I-CAR works on equipment standard to cut complexity, cost for auto body shopsBy on
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I-CAR has been evaluating OEM certification program requirements with an eye toward producing a baseline standard of tools and equipment required to fix vehicles.
A draft version is already in place, OEM technical relations manager Scott VanHulle told the Great Designs in Steel conference May 15.
VanHulle said I-CAR had been asked by OEMs and collision repairers to examine tool and equipment complexity and try to find a common set of specifications that could be used.
He said I-CAR benchmarked 30 different automaker, insurer and other programs for repair facilities and found a “pretty wide difference” between them.
The study focused on four main areas: tool/equipment requirements, training requirements, program investments and expense and oversight/auditing, according to VanHulle.
For the past couple of years, I-CAR studied training, finding many gaps and much redundancy, VanHulle said. He said by working with automakers and other partners, I-CAR reduced these factors “quite a bit.”
I-CAR now wanted to do the same on tools and equipment, VanHulle said.
Many specific brands are required, VanHulle said, giving he audience the example of a repairer with a MIG welder that must buy the “exact same welder with a different part number.”
“Those aren’t cheap,” he said. Five welders sitting around also take up space a reapairer could otherwise have devoted to work.
“It doesn’t make a lot of sense,” he said.
Adding the expense of factors like auditors and training to these OEM-specific equipment costs translates to “a whole lot of money” for a repairer as well as time spent away from learning, according to VanHulle said.
“The cost gets astronomical rather quickly,” he said.
According to VanHulle’s presentation, an I-CAR review of 19 OEM certification programs found demands for nine different brands of anchoring and straightening benches, nine distinct self-piercing rivet guns, 11 different welders capable of MIG brazing, and 11 squeeze-type resistance spot welders. Other equipment inconsistencies existed as well.
Some OEMs or equipment might resist consolidation, based on explanations for the diversity we’ve heard from equipment and automobile manufacturers:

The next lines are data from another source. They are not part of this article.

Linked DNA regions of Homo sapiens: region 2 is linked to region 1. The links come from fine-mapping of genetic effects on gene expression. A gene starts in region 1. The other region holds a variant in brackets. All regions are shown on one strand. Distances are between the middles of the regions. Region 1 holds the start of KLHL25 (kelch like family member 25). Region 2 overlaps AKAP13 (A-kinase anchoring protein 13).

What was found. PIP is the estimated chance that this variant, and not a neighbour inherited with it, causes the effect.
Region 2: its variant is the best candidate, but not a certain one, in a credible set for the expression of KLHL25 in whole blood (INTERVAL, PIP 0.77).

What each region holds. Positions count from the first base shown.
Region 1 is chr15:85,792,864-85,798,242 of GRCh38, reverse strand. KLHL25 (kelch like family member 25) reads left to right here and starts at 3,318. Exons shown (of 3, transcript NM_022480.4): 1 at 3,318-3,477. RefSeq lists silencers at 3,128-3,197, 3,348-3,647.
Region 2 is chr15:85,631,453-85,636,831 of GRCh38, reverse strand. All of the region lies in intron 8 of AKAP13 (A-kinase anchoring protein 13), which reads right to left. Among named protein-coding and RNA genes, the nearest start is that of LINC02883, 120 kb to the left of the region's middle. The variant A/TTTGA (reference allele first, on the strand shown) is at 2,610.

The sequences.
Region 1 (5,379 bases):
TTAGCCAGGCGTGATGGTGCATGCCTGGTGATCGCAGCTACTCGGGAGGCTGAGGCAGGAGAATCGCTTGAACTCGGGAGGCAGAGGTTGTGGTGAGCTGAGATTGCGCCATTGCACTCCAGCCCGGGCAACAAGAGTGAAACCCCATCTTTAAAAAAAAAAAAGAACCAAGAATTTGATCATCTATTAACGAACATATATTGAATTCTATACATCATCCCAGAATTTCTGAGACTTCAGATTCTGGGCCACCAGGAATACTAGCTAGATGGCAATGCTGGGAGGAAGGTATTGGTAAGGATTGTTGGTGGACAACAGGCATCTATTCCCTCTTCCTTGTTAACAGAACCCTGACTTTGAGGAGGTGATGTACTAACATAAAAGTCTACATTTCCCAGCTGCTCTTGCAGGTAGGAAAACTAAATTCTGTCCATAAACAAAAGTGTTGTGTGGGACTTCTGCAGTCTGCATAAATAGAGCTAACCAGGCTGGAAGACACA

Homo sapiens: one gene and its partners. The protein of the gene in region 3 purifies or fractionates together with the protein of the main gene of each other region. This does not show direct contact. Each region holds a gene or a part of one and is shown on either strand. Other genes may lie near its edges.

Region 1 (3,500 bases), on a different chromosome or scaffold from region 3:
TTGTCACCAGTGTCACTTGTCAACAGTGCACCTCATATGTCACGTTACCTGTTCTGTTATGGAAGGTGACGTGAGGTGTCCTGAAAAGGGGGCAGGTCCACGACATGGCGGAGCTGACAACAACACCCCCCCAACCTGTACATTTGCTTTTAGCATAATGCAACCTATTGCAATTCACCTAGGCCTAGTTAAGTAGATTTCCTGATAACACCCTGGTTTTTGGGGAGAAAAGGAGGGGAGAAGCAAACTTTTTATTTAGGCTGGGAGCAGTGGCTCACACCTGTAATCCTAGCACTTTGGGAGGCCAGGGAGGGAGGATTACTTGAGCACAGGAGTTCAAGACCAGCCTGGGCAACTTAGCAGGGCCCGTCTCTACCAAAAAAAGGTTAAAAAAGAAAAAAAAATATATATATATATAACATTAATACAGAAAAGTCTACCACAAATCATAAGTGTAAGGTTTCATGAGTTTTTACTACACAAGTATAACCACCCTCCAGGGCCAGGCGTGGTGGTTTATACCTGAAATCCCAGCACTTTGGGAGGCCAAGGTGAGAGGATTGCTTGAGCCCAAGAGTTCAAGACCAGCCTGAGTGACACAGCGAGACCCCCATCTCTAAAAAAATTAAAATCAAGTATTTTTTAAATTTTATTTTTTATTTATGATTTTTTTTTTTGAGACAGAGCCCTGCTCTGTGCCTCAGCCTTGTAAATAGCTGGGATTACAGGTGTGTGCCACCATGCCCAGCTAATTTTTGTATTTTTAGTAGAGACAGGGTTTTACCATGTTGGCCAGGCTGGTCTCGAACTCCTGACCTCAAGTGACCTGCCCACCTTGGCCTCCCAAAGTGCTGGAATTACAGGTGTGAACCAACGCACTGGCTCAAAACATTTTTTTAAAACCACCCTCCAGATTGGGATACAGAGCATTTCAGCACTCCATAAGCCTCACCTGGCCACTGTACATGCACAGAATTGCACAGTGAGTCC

- Why OEMs keep making you buy new rivet guns
- Why OEMs keep making you buy new rivet guns, Part II
- Why OEMs keep making you buy new equipment, Part III
- Audi shows pitfalls in using similar but unapproved welders, adhesives, benches
On the other hand, entities like SAE seem to have certainly demonstrated that highly technical items can be standardized in an industry.
VanHulle said May 15 he wasn’t trying to limit specialty tools for a particular vehicle — “that’s not what we’re talking about” — only try to define common tools and equipment specifications for collision repair situations. The vision would be something along the lines of SAE or ISO standards, though less formal, he said.
VanHulle said I-CAR held repairability summits on the matter in June, August and December 2018 and has developed a draft version of the protocol covering items like scanning, air conditioning, 3-D measuring and anchoring — items he said were as necessary to a shop as a wrench to remove a fender.
I-CAR’s collision repair advisory group has also asked I-CAR to make Gold Class status contingent on equipment, according to the presentation. Van Hulle said following the talk the idea is being discussed, but I-CAR had not yet made a decision.
I-CAR already requires a facility to have proper equipment before its technicians can receive welding certification — it doesn’t want to certify repairers only to see them fixing cars with an inadequate welder because that’s all their shop had.
I-CAR Senior Vice President Nick Notte told a SEMA 2018 audience the organization’s collision repair advisory council had for four years told I-CAR of the need to verify its instruction was used correctly
About a year prior to the October 2018 panel, the ISAC had “boiled it down” to three topics: “‘You have to make sure that, from an equipment standpoint, that the shop has it, that the equipment works and that that technician knows how to use it,'” Notte said.
I-CAR’s board at NACE 2018 approved the organization getting involved in the idea of ensuring correct shop equipment, and it was working on a protocol, Notte said then.
VanHulle also said on May 15 I-CAR was working on simplifying the steps necessary to join an OEM or DRP program, but that was a “topic for another day.”
This might be an even easier area of consolidation than the equipment or training requirements, for certain customer service and business requirements are probably low-hanging common ground compared to technical requirements. For example, does a shop with four OEM certifications and four direct repair programs really need eight separate auditors visiting to confirm the existence of a clean, separate bathroom and Wi-Fi for customers? You could save a lot of insurer, OEM and repairer time by having a neutral third party evaluate common items once for everyone and then focusing the individual insurer or OEM’s site visits solely on the remaining differences.
“Understanding Shop Liability In This New Era of Diagnostics, Calibrations and Programming”
Society of Collision Repair Specialists YouTube channel, April 11, 2019
The I-CAR booth at SEMA 2018 is shown. (John Huetter/Repairer Driven News)
Car Bench’s SEMA 2017 booth boasts of the company’s OEM approvals. (John Huetter/Repairer Driven News)